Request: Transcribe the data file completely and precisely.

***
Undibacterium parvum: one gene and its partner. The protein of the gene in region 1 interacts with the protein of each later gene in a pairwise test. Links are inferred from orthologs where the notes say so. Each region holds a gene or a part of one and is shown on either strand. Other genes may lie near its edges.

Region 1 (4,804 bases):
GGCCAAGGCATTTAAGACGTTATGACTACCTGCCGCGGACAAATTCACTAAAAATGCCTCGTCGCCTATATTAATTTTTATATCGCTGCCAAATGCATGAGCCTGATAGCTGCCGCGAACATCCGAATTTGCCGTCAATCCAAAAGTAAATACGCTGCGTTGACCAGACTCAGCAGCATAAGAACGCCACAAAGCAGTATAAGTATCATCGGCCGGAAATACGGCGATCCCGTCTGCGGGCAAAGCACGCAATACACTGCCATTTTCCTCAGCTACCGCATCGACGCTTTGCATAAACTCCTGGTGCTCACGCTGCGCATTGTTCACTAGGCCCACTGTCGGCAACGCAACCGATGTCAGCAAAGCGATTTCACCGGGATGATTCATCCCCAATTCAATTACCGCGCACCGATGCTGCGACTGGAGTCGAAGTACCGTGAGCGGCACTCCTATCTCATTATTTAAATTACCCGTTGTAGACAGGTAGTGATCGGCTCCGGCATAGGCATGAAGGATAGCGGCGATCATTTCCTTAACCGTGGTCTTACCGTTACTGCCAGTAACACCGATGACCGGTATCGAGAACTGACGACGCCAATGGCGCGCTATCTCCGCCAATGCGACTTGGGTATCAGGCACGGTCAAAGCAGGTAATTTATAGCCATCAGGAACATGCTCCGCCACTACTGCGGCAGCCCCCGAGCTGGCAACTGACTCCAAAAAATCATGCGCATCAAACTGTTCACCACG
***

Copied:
Undibacterium parvum: one gene and its partner. The protein of the gene in region 1 interacts with the protein of each later gene in a pairwise test. Links are inferred from orthologs where the notes say so. Each region holds a gene or a part of one and is shown on either strand. Other genes may lie near its edges.

Region 1 (4,804 bases):
GGCCAAGGCATTTAAGACGTTATGACTACCTGCCGCGGACAAATTCACTAAAAATGCCTCGTCGCCTATATTAATTTTTATATCGCTGCCAAATGCATGAGCCTGATAGCTGCCGCGAACATCCGAATTTGCCGTCAATCCAAAAGTAAATACGCTGCGTTGACCAGACTCAGCAGCATAAGAACGCCACAAAGCAGTATAAGTATCATCGGCCGGAAATACGGCGATCCCGTCTGCGGGCAAAGCACGCAATACACTGCCATTTTCCTCAGCTACCGCATCGACGCTTTGCATAAACTCCTGGTGCTCACGCTGCGCATTGTTCACTAGGCCCACTGTCGGCAACGCAACCGATGTCAGCAAAGCGATTTCACCGGGATGATTCATCCCCAATTCAATTACCGCGCACCGATGCTGCGACTGGAGTCGAAGTACCGTGAGCGGCACTCCTATCTCATTATTTAAATTACCCGTTGTAGACAGGTAGTGATCGGCTCCGGCATAGGCATGAAGGATAGCGGCGATCATTTCCTTAACCGTGGTCTTACCGTTACTGCCAGTAACACCGATGACCGGTATCGAGAACTGACGACGCCAATGGCGCGCTATCTCCGCCAATGCGACTTGGGTATCAGGCACGGTCAAAGCAGGTAATTTATAGCCATCAGGAACATGCTCCGCCACTACTGCGGCAGCCCCCGAGCTGGCAACTGACTCCAAAAAATCATGCGCATCAAACTGTTCACCACG